My Advent Playlist Day 3: I'll Give My Heart

So last year I blogged through the entire month of December to celebrate Advent season, and all in all it was a pretty successful venture! I felt very much plugged into the spirit of the season, and learned a thing or two about myself along the way. On the other hand, it almost killed me, so this year I embark on the same quest with no small amount of trepidation. I figured I could mitigate some stress, though, by messing with the formula a little. So this year I'm using Christmas carols as thematic springboards for my Advent blog posts. Each day I will pick a line from a Christmas carol and reflect on its meaning in the context of my/our experience with Christmas this year.


I'll Give My Heart




One of the most hauntingly beautiful Christmas carols I've ever heard is also one of the most obscure. Last year, when I blogged on my favorite lesser-known Christmas songs, chief among them was an old number called "In the Bleak Midwinter." If you haven't heard it please give it a quick listen (my preferred version is by 80s New Wave Queen Annie Lennox), and let the richness, the beauty sink in, paying special mind to the lyrics in the last few lines.

What can I give Him, poor as I am?
If I were a shepherd, I would bring a lamb.
If I were a wise man, I would do my part.
But what I have, I'll give Him.
Give my heart.

What can I give Him?

I'll give my heart.

This song plays with themes similar to another holiday favorite of mine, "The Little Drummer Boy," envisioning its narrator approaching the manger, bowing before the newborn Godchild and offering a gift. 

Except while the drummer boy, faced with his inability to offer the young Lord anything of monetary value, decides to share of his own talents, our Midwinter singer simply resolves to give his/her heart.

Having grown up pretty (relatively) poor myself, I have encountered this question from time to time: how do I let the people I love know how much I care when I can hardly afford decent gifts for them?

Also inherent in the question (what can I give?) is a much deeper one, an incredibly raw cry of the heart: how can I give back to those who love me so well?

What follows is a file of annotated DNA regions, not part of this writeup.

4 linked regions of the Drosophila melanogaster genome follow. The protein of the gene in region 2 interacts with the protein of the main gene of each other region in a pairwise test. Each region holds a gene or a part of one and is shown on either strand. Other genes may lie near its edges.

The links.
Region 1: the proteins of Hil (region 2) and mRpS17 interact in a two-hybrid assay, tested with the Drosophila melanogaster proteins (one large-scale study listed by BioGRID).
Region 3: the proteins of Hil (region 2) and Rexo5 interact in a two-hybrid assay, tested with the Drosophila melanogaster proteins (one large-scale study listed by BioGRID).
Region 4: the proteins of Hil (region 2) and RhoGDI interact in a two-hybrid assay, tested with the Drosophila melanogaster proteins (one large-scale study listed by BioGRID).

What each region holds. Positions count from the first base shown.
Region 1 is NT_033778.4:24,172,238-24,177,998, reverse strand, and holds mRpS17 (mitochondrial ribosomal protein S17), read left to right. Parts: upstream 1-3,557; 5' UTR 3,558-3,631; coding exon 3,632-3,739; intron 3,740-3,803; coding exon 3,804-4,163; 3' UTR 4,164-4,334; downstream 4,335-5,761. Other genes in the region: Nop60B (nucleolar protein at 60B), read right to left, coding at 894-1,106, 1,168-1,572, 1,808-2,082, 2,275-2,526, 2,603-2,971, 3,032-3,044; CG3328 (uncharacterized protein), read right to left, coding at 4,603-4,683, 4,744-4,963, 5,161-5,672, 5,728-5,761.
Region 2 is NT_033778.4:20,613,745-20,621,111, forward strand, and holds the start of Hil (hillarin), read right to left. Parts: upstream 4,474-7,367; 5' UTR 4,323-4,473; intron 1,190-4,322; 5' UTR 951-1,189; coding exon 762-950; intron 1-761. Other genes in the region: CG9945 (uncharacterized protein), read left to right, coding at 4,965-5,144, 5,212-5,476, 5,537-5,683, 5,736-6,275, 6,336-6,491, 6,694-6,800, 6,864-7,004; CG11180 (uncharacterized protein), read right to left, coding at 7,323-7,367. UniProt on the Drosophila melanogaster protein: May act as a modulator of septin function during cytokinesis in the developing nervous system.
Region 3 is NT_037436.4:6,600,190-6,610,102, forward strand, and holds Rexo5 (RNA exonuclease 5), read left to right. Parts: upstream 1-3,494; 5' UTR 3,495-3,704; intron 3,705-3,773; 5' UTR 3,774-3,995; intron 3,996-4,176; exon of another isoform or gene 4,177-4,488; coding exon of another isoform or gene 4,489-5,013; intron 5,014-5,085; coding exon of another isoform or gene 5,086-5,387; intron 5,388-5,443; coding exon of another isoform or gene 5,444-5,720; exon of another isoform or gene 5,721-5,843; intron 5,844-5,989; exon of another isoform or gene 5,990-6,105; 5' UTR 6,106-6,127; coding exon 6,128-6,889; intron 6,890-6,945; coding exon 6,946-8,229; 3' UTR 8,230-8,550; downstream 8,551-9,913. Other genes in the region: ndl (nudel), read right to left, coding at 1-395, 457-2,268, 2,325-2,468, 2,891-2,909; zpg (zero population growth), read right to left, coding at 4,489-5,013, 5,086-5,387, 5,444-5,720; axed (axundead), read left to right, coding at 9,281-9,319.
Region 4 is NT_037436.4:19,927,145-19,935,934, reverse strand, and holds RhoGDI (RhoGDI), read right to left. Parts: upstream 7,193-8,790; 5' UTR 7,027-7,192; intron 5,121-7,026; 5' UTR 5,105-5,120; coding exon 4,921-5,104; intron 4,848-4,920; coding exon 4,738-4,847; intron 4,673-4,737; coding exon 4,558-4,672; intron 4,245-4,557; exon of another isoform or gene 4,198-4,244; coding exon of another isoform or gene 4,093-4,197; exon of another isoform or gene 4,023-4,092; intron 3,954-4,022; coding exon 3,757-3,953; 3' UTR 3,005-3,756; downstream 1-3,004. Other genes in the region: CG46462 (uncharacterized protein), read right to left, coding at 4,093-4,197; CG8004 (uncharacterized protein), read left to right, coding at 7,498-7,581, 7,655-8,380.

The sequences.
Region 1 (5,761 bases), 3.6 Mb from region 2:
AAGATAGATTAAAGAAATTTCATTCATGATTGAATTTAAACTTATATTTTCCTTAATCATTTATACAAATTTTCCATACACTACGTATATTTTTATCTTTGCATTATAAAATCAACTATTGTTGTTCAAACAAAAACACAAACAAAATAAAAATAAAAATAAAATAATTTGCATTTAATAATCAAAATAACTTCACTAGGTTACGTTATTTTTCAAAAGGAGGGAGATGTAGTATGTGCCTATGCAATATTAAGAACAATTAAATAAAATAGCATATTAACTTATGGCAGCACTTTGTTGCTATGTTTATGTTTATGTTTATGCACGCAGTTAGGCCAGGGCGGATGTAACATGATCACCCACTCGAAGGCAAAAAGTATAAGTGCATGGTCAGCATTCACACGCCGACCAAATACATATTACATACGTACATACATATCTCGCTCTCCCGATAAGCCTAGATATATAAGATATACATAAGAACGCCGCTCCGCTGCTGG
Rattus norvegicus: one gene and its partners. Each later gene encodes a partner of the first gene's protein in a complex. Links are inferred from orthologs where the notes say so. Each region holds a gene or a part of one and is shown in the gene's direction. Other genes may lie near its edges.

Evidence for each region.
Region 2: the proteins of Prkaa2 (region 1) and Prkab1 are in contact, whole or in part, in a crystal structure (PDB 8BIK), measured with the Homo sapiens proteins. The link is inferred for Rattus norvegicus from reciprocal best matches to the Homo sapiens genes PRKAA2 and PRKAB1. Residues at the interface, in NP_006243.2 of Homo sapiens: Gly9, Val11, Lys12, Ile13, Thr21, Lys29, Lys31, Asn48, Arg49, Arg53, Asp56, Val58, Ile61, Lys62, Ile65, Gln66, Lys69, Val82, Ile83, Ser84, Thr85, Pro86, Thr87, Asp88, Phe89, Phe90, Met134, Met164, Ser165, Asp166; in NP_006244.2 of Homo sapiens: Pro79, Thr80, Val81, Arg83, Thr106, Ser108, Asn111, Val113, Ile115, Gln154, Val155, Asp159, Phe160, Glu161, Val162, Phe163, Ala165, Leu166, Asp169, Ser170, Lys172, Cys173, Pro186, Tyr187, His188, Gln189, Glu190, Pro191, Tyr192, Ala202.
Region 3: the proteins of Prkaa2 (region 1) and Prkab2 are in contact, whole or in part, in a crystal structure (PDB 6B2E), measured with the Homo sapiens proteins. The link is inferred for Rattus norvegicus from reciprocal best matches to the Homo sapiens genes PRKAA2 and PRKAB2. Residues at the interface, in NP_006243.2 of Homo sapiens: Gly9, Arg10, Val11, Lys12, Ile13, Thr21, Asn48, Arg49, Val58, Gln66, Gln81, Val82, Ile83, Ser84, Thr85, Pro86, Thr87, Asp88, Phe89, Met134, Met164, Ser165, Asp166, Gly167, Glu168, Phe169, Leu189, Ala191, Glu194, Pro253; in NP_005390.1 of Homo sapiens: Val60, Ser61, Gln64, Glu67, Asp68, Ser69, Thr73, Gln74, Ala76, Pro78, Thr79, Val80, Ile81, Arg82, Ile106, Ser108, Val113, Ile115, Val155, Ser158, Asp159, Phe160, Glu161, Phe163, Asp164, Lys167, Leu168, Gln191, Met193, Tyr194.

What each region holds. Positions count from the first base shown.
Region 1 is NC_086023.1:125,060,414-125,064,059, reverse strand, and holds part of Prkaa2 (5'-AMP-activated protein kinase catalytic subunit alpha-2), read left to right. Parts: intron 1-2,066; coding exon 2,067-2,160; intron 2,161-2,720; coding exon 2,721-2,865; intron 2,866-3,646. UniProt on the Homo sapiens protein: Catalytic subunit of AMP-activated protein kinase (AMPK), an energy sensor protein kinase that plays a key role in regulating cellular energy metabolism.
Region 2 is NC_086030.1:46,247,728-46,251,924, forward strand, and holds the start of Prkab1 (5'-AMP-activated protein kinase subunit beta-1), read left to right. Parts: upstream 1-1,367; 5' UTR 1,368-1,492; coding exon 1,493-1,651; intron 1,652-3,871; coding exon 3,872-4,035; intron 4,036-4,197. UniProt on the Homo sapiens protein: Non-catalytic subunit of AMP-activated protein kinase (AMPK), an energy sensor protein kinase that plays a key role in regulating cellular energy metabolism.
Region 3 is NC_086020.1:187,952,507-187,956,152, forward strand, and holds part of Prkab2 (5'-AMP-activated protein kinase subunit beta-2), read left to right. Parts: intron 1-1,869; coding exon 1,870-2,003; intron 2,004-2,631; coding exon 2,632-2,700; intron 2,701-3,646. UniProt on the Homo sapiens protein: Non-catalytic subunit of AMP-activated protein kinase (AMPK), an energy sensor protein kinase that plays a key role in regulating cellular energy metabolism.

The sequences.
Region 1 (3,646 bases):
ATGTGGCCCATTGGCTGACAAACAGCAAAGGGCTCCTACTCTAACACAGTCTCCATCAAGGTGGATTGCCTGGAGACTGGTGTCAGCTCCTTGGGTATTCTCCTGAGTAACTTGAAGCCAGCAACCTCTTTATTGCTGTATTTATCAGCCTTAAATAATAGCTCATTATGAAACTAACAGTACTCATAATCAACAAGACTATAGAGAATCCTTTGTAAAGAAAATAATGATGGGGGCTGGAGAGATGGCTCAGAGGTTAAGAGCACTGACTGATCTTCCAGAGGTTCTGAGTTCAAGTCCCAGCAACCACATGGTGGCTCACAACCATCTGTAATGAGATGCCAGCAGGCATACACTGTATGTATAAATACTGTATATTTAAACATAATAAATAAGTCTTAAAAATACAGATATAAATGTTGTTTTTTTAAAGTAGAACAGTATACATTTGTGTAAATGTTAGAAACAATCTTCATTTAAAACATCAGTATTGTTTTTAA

How can I repay a God who took my ramshackle life and made it into something beautiful?

How?

As I think on it, I believe these questions come simultaneously from a place of love and appreciation for those nearest and dearest, and also, potentially, from a less healthy place. Hear me out. There seems to be an implicit assumption, an undercurrent beneath all human relationships that we are, each of us, operating on a ledger system. We must keep the scales balanced, keep everything even.

God forbid there be a relationship in my life where I am in some way indebted to the other, or the other to me.

Compliments must be returned in kind, gifts reciprocated. I have to pull my weight in every relationship, at all times, or else I'll be a drain, a charity case.

That's just the thing, though, about the gift God gave us on Christmas day. The gift of His incarnation, His presence, His imminence. We can't match it. We can't pay Him back.

But He keeps on giving. That's grace.

The grace of God cannot be bought, even by the rich. It cannot be balanced or tempered by our attempts to break even. Which means that even a (relatively) poor kid like me can approach the Throne of Grace with empty hands but a full heart and see the God of the universe smiling back at him.

It is, however, natural to want to give back, and so long as our motivation is giving out of love rather than trying to balance our cosmic accounts, I know God is pleased by the impulse.

So this Christmas let us each discover which gift to lay down at the manger-throne of the ever-humbled, ever-giving God.

What can I give Him, poor as I am?

I'll give my heart.

My hopes, my fears, my insecurities and passions. My worries, my secrets, my memories. My pulsing, pumping, thumping, bleeding heart, full of sinew and sadness. Full of tissue and tears. Of cells and certainties, veins and virtues.

My messy, misshapen, unsightly, beautiful heart.

I'll give my heart. I know He'll like it.


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